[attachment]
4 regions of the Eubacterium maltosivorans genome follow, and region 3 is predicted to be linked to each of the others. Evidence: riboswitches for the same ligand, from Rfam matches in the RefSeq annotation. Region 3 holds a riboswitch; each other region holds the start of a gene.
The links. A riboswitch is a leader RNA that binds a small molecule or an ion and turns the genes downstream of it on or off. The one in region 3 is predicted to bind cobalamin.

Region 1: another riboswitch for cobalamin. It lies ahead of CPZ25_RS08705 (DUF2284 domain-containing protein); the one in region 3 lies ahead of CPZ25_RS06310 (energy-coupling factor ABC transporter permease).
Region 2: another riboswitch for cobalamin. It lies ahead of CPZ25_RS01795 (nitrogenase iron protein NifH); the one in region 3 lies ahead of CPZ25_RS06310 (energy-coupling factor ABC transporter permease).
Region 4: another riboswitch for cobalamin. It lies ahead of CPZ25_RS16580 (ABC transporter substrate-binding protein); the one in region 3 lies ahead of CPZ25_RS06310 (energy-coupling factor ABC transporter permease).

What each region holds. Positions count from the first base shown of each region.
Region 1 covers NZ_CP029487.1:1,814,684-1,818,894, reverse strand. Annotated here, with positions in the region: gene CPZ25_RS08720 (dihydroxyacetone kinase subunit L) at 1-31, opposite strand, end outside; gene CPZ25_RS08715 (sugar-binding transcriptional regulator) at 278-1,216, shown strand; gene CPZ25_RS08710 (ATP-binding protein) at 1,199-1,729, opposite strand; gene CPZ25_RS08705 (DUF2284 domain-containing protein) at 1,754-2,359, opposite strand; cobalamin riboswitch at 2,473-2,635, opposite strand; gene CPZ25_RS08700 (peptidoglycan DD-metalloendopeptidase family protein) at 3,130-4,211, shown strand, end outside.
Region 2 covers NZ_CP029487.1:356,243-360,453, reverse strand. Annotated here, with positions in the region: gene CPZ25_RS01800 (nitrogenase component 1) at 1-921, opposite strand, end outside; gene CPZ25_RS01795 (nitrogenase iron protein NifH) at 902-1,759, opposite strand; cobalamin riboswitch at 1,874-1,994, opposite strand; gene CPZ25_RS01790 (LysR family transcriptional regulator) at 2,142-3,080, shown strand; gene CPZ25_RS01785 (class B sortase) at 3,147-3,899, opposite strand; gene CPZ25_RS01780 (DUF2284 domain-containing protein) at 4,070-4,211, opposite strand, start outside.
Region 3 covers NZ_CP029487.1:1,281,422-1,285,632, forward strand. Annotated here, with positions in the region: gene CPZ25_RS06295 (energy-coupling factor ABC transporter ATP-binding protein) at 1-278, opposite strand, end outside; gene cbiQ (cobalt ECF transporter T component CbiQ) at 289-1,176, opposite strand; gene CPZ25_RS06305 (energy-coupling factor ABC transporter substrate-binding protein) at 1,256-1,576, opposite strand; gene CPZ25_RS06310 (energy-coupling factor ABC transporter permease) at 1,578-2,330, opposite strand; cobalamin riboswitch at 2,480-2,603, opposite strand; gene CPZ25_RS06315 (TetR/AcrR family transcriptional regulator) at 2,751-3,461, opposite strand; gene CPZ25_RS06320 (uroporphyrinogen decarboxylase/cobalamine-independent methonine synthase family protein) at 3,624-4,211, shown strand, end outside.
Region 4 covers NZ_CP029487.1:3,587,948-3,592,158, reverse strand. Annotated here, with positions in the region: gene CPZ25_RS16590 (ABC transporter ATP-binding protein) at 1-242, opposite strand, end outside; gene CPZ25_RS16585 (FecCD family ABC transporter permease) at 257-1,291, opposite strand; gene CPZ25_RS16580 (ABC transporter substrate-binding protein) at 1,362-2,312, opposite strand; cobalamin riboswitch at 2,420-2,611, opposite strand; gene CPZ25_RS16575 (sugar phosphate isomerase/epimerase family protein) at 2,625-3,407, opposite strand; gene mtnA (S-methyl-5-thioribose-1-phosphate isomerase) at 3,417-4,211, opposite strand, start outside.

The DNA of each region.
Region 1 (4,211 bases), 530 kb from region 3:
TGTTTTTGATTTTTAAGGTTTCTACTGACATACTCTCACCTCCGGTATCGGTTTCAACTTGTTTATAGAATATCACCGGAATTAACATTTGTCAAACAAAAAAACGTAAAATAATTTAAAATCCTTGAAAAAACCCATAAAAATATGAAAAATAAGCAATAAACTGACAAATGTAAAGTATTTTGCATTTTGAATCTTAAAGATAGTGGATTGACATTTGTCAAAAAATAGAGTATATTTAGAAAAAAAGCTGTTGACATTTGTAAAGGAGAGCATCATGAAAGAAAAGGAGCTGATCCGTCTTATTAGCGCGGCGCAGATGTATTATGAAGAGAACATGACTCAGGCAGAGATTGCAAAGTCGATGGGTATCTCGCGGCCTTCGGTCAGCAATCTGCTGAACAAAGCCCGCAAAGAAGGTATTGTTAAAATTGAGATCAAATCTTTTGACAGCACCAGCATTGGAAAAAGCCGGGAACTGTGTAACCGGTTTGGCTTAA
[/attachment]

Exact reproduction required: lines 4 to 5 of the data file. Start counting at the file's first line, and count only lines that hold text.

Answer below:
Region 2: another riboswitch for cobalamin. It lies ahead of CPZ25_RS01795 (nitrogenase iron protein NifH); the one in region 3 lies ahead of CPZ25_RS06310 (energy-coupling factor ABC transporter permease).
Region 4: another riboswitch for cobalamin. It lies ahead of CPZ25_RS16580 (ABC transporter substrate-binding protein); the one in region 3 lies ahead of CPZ25_RS06310 (energy-coupling factor ABC transporter permease).